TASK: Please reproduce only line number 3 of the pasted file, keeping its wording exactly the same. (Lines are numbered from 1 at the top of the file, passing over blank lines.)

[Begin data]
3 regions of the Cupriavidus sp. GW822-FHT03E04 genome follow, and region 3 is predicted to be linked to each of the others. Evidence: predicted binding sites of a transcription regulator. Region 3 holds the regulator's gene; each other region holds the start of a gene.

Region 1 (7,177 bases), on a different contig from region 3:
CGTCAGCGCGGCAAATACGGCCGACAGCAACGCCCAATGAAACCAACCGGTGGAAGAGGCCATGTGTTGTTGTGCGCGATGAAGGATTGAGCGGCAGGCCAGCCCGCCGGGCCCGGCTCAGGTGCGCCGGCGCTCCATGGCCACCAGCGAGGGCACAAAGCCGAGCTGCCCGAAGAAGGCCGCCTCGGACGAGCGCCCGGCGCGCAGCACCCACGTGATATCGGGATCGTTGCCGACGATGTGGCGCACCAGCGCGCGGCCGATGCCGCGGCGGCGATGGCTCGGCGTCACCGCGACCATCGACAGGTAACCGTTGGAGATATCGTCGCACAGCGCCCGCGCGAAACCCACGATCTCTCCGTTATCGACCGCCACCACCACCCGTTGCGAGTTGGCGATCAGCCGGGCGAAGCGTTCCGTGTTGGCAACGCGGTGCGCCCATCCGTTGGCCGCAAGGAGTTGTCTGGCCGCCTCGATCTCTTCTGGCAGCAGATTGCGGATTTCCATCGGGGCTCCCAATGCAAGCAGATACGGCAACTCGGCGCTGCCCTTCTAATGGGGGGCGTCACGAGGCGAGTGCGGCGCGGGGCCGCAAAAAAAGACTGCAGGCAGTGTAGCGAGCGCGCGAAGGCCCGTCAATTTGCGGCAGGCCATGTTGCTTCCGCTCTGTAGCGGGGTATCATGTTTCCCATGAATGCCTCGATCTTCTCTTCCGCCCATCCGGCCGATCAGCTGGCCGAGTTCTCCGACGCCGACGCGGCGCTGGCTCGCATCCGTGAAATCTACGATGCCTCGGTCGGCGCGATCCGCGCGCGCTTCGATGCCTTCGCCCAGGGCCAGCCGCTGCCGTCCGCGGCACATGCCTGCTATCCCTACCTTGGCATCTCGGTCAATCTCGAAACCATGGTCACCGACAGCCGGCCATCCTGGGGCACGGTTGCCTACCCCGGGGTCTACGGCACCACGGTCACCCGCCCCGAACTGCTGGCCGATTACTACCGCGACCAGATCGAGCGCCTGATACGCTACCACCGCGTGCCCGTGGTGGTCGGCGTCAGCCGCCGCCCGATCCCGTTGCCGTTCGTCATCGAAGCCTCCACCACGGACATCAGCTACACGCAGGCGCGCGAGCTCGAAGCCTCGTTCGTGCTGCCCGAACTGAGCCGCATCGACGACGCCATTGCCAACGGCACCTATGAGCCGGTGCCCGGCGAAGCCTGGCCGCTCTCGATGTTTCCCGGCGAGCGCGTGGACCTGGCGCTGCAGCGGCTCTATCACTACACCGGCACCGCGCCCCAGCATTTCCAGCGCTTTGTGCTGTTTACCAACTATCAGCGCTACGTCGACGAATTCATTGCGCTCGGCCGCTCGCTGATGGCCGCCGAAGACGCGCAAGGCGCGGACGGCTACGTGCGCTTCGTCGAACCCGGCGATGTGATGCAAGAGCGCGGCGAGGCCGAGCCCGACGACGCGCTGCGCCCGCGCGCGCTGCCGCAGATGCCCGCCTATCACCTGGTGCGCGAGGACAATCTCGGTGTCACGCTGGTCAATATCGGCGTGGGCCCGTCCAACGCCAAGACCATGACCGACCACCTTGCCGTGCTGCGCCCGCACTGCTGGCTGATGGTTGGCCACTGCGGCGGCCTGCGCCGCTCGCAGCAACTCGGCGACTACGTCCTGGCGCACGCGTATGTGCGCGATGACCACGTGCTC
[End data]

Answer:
CGTCAGCGCGGCAAATACGGCCGACAGCAACGCCCAATGAAACCAACCGGTGGAAGAGGCCATGTGTTGTTGTGCGCGATGAAGGATTGAGCGGCAGGCCAGCCCGCCGGGCCCGGCTCAGGTGCGCCGGCGCTCCATGGCCACCAGCGAGGGCACAAAGCCGAGCTGCCCGAAGAAGGCCGCCTCGGACGAGCGCCCGGCGCGCAGCACCCACGTGATATCGGGATCGTTGCCGACGATGTGGCGCACCAGCGCGCGGCCGATGCCGCGGCGGCGATGGCTCGGCGTCACCGCGACCATCGACAGGTAACCGTTGGAGATATCGTCGCACAGCGCCCGCGCGAAACCCACGATCTCTCCGTTATCGACCGCCACCACCACCCGTTGCGAGTTGGCGATCAGCCGGGCGAAGCGTTCCGTGTTGGCAACGCGGTGCGCCCATCCGTTGGCCGCAAGGAGTTGTCTGGCCGCCTCGATCTCTTCTGGCAGCAGATTGCGGATTTCCATCGGGGCTCCCAATGCAAGCAGATACGGCAACTCGGCGCTGCCCTTCTAATGGGGGGCGTCACGAGGCGAGTGCGGCGCGGGGCCGCAAAAAAAGACTGCAGGCAGTGTAGCGAGCGCGCGAAGGCCCGTCAATTTGCGGCAGGCCATGTTGCTTCCGCTCTGTAGCGGGGTATCATGTTTCCCATGAATGCCTCGATCTTCTCTTCCGCCCATCCGGCCGATCAGCTGGCCGAGTTCTCCGACGCCGACGCGGCGCTGGCTCGCATCCGTGAAATCTACGATGCCTCGGTCGGCGCGATCCGCGCGCGCTTCGATGCCTTCGCCCAGGGCCAGCCGCTGCCGTCCGCGGCACATGCCTGCTATCCCTACCTTGGCATCTCGGTCAATCTCGAAACCATGGTCACCGACAGCCGGCCATCCTGGGGCACGGTTGCCTACCCCGGGGTCTACGGCACCACGGTCACCCGCCCCGAACTGCTGGCCGATTACTACCGCGACCAGATCGAGCGCCTGATACGCTACCACCGCGTGCCCGTGGTGGTCGGCGTCAGCCGCCGCCCGATCCCGTTGCCGTTCGTCATCGAAGCCTCCACCACGGACATCAGCTACACGCAGGCGCGCGAGCTCGAAGCCTCGTTCGTGCTGCCCGAACTGAGCCGCATCGACGACGCCATTGCCAACGGCACCTATGAGCCGGTGCCCGGCGAAGCCTGGCCGCTCTCGATGTTTCCCGGCGAGCGCGTGGACCTGGCGCTGCAGCGGCTCTATCACTACACCGGCACCGCGCCCCAGCATTTCCAGCGCTTTGTGCTGTTTACCAACTATCAGCGCTACGTCGACGAATTCATTGCGCTCGGCCGCTCGCTGATGGCCGCCGAAGACGCGCAAGGCGCGGACGGCTACGTGCGCTTCGTCGAACCCGGCGATGTGATGCAAGAGCGCGGCGAGGCCGAGCCCGACGACGCGCTGCGCCCGCGCGCGCTGCCGCAGATGCCCGCCTATCACCTGGTGCGCGAGGACAATCTCGGTGTCACGCTGGTCAATATCGGCGTGGGCCCGTCCAACGCCAAGACCATGACCGACCACCTTGCCGTGCTGCGCCCGCACTGCTGGCTGATGGTTGGCCACTGCGGCGGCCTGCGCCGCTCGCAGCAACTCGGCGACTACGTCCTGGCGCACGCGTATGTGCGCGATGACCACGTGCTC